Regardless of the substrate type, predation pressure was significantly different for the two crab species (F1, 68 = 11.13, P = 0.0014, Fig. 4), with a lower percentage of Paraxanthus barbiger surviving (50.0 ± 6.9) compared to Taliepus dentatus (93.7 ± 6.2). However, when the percentage of surviving crabs of each species was compared according to substrate types, only P. barbiger placed on shell-hash showed significantly higher survivorship compared to individuals placed on bare rock ledges (F1, 51=6.07, P =0.017), while T. dentatus did not experience any significant difference in mortality between the individuals placed inside Glossophora patches from those placed on bare rock ledges (F1, 18 = 1.31, P = 0.271).

 

Figure 4. Percentage of crab survivorship in field tethering experiment. Individuals of each crab species were simultaneously placed on different substrate types. Taliepus dentatus samples were tethered on Glossophora and on exposed bare rock ledge patches while those of Paraxanthus barbiger on shell hash and on exposed bare rock ledge patches. Discontinuous horizontal lines above bars represent significant differences (see results). Dashed lines represent the comparison in survivorship between the two crab species, regardless of the habitat on which they were placed. Error bars correspond to + 1 SE
Figura 4. Sobrevivencia porcentual de jaibas en los experimentos de amarre en terreno. Individuos de cada especie de jaiba fueron puestos simultáneamente sobre distintos tipos de sustrato. Los Taliepus dentatus fueron amarrados en Glossophora en parches de roca desnuda y los Paraxanthus barbiger fueron amarrados en conchuelas en parches de roca desnuda. Líneas horizontales discontinuas sobre las barras representan diferencias (ver resultados). Líneas punteadas representan la comparación en sobrevivencia entre las dos especies de jaibas independiente del hábitat en que fueron puestas. Barras representan Error + 1 EE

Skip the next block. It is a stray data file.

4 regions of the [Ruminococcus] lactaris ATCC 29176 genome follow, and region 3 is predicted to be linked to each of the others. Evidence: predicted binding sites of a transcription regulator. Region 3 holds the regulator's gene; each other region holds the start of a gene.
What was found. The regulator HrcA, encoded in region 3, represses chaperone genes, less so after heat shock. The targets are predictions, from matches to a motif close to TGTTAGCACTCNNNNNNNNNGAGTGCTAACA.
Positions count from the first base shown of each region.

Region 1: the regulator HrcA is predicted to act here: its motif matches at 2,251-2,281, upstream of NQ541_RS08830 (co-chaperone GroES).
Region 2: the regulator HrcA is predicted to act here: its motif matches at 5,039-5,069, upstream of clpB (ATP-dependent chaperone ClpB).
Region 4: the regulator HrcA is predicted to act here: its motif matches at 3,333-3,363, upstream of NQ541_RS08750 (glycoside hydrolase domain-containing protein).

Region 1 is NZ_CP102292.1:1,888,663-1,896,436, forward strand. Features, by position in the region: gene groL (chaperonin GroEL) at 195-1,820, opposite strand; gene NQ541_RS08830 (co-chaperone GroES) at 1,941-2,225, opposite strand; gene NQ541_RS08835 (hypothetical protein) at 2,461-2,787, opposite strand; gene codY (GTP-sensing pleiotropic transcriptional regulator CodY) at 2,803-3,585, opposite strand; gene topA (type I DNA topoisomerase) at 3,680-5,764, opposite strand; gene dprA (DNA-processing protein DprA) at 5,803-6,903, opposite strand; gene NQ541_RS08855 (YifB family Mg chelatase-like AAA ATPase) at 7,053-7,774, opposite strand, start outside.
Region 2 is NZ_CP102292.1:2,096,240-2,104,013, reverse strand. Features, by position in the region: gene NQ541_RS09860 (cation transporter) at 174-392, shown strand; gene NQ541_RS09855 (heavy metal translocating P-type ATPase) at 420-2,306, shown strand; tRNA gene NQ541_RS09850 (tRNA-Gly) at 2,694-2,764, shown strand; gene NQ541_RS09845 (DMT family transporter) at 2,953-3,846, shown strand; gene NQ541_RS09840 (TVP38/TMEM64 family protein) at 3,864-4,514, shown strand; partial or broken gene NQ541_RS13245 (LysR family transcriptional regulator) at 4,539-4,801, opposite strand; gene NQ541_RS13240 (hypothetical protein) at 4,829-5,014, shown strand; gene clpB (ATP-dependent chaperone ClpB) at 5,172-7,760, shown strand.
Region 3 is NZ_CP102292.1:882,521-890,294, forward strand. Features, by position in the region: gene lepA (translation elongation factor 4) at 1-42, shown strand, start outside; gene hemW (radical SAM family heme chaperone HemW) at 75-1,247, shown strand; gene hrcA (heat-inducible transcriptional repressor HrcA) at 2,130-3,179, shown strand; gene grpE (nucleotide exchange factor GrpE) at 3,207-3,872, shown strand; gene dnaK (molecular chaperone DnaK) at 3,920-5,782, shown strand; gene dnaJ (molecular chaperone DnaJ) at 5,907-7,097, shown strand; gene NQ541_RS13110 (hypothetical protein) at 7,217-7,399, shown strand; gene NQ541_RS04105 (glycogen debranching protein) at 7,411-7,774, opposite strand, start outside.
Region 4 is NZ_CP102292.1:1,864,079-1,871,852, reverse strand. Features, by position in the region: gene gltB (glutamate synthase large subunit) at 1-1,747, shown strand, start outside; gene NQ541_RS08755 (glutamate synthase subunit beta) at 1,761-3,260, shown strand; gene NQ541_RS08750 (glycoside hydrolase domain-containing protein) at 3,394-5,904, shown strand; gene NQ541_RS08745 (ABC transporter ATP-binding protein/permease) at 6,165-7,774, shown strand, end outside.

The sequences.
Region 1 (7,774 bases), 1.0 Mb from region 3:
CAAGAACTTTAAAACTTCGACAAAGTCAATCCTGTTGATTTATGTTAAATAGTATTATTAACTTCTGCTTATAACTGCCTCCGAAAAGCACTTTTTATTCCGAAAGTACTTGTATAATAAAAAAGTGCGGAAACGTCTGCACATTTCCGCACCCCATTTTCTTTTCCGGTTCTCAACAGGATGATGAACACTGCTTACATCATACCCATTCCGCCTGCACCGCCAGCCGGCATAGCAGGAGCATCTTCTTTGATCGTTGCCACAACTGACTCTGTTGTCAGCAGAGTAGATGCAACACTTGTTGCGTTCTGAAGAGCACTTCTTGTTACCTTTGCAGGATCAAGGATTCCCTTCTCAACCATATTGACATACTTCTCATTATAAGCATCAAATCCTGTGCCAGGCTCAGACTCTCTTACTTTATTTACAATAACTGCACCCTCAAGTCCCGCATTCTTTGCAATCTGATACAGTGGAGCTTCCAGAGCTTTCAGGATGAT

DISCUSSION

Some indirect ecological interactions can be cryptic to casual observation and often require further experimental manipulations to unveil their importance. In our study, Taliepus dentatus shows an ontogenetic shift in the use of its natural habitat which bears resemblance to closely related crabs elsewhere (i.e., Hultgren & Stachowicz 2010). Newly settled individuals are found at high densities on patches of the brown kelp Glossophora kunthii while older specimens are more frequently found in association with the larger subtidal kelp Lessonia trabeculata. Cobblestone habitats,areas commonly inhabited by several other decapod species particularly during their early benthic stages (e.g., Palma et al. 1999, 2003, 2006, Pallas et al. 2006), contained very few T. dentatus. Although, similar specific habitat requirements are common in other species of benthic decapods where ontogenetic habitat switches have also been described (e.g., spider crabs: Hines 1982, American lobsters: Wahle & Steneck 1991, Jonah crabs: Richards 1992).